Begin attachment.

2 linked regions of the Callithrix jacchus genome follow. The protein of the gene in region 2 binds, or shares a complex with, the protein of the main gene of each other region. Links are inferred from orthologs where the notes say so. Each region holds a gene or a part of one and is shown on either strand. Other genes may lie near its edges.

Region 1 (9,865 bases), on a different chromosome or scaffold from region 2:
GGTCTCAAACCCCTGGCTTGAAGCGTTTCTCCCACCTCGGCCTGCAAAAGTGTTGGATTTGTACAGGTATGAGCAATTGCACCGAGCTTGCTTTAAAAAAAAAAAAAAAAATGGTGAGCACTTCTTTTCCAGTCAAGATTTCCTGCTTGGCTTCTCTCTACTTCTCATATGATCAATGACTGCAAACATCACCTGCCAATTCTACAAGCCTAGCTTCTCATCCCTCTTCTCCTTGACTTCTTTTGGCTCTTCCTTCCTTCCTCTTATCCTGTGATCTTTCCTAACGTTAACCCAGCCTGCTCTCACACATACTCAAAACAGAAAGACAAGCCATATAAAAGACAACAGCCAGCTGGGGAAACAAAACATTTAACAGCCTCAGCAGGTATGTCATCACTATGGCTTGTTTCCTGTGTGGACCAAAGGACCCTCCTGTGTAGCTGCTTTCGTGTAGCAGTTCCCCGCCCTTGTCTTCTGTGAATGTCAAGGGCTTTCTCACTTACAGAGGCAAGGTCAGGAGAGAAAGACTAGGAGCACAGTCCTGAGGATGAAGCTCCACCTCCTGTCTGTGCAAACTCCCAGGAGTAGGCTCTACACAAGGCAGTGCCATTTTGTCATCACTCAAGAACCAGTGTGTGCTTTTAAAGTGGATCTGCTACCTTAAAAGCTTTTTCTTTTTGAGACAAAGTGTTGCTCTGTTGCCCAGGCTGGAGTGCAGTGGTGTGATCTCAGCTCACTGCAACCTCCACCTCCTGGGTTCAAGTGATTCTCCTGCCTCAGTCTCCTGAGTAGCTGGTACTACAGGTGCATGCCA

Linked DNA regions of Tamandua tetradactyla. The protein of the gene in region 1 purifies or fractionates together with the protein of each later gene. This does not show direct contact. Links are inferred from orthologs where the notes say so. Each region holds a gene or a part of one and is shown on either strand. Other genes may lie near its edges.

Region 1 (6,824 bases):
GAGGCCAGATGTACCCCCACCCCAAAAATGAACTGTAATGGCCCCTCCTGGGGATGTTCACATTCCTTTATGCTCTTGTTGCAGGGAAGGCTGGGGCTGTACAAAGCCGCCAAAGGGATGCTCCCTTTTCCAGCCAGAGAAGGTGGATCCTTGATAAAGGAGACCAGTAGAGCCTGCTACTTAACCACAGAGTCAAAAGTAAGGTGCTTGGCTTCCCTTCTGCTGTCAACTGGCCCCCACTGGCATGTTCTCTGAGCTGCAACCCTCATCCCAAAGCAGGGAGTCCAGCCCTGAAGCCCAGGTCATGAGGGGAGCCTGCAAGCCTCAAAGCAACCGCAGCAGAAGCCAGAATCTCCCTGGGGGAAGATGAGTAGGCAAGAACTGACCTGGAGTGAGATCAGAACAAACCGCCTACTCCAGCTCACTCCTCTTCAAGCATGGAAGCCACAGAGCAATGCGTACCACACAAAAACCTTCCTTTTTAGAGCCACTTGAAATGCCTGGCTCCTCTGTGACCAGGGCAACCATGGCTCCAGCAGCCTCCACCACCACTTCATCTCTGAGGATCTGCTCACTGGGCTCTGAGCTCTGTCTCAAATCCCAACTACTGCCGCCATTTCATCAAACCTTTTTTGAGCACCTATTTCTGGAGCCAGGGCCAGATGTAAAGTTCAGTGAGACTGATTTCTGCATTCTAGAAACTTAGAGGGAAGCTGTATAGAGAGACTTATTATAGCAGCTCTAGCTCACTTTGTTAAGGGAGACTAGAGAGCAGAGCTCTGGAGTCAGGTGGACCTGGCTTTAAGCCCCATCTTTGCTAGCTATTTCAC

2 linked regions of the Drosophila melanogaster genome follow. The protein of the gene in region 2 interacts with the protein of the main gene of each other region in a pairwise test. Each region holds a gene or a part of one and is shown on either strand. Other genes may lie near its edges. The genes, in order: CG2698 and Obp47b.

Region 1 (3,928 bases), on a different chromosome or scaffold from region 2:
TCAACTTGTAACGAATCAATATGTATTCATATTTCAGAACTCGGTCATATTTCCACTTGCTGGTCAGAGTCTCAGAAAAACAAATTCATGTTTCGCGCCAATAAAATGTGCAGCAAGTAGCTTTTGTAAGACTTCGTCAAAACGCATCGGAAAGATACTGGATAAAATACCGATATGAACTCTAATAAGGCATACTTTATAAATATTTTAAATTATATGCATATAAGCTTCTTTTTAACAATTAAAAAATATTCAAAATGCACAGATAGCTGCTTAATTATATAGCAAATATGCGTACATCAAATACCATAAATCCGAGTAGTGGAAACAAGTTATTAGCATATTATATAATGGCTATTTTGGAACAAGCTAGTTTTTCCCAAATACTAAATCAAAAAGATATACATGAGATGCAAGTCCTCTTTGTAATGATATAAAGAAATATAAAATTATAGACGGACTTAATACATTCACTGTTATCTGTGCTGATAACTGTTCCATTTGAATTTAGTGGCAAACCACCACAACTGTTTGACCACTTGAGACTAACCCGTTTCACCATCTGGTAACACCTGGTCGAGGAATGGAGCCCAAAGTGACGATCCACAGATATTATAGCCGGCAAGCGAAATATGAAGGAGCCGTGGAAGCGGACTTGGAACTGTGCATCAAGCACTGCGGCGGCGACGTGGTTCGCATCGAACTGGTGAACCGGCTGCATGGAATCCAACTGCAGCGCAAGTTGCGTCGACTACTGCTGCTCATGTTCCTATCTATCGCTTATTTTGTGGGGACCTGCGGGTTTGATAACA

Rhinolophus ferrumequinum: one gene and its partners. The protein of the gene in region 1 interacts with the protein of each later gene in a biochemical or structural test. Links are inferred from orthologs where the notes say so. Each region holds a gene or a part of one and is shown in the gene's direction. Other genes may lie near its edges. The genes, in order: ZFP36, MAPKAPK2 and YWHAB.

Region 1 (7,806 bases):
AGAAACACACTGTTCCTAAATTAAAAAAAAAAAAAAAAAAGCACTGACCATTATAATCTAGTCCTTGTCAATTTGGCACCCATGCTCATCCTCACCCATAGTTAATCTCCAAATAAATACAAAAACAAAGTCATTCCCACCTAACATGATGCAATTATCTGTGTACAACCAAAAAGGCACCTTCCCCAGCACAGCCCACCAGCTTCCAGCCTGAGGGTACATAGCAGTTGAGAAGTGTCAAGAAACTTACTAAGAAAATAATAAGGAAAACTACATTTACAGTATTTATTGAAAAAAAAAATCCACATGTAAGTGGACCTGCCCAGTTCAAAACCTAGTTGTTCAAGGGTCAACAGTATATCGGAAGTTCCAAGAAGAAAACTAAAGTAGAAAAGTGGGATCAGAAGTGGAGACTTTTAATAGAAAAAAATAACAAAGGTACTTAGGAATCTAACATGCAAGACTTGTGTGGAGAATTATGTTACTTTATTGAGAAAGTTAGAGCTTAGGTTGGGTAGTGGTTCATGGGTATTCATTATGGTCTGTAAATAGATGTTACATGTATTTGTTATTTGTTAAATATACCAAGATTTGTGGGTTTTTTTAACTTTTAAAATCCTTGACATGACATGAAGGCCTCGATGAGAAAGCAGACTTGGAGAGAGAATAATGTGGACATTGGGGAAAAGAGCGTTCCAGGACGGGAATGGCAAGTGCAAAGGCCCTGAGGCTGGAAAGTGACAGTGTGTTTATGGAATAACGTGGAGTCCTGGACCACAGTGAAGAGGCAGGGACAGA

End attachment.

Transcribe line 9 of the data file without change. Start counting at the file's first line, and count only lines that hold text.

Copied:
TCAACTTGTAACGAATCAATATGTATTCATATTTCAGAACTCGGTCATATTTCCACTTGCTGGTCAGAGTCTCAGAAAAACAAATTCATGTTTCGCGCCAATAAAATGTGCAGCAAGTAGCTTTTGTAAGACTTCGTCAAAACGCATCGGAAAGATACTGGATAAAATACCGATATGAACTCTAATAAGGCATACTTTATAAATATTTTAAATTATATGCATATAAGCTTCTTTTTAACAATTAAAAAATATTCAAAATGCACAGATAGCTGCTTAATTATATAGCAAATATGCGTACATCAAATACCATAAATCCGAGTAGTGGAAACAAGTTATTAGCATATTATATAATGGCTATTTTGGAACAAGCTAGTTTTTCCCAAATACTAAATCAAAAAGATATACATGAGATGCAAGTCCTCTTTGTAATGATATAAAGAAATATAAAATTATAGACGGACTTAATACATTCACTGTTATCTGTGCTGATAACTGTTCCATTTGAATTTAGTGGCAAACCACCACAACTGTTTGACCACTTGAGACTAACCCGTTTCACCATCTGGTAACACCTGGTCGAGGAATGGAGCCCAAAGTGACGATCCACAGATATTATAGCCGGCAAGCGAAATATGAAGGAGCCGTGGAAGCGGACTTGGAACTGTGCATCAAGCACTGCGGCGGCGACGTGGTTCGCATCGAACTGGTGAACCGGCTGCATGGAATCCAACTGCAGCGCAAGTTGCGTCGACTACTGCTGCTCATGTTCCTATCTATCGCTTATTTTGTGGGGACCTGCGGGTTTGATAACA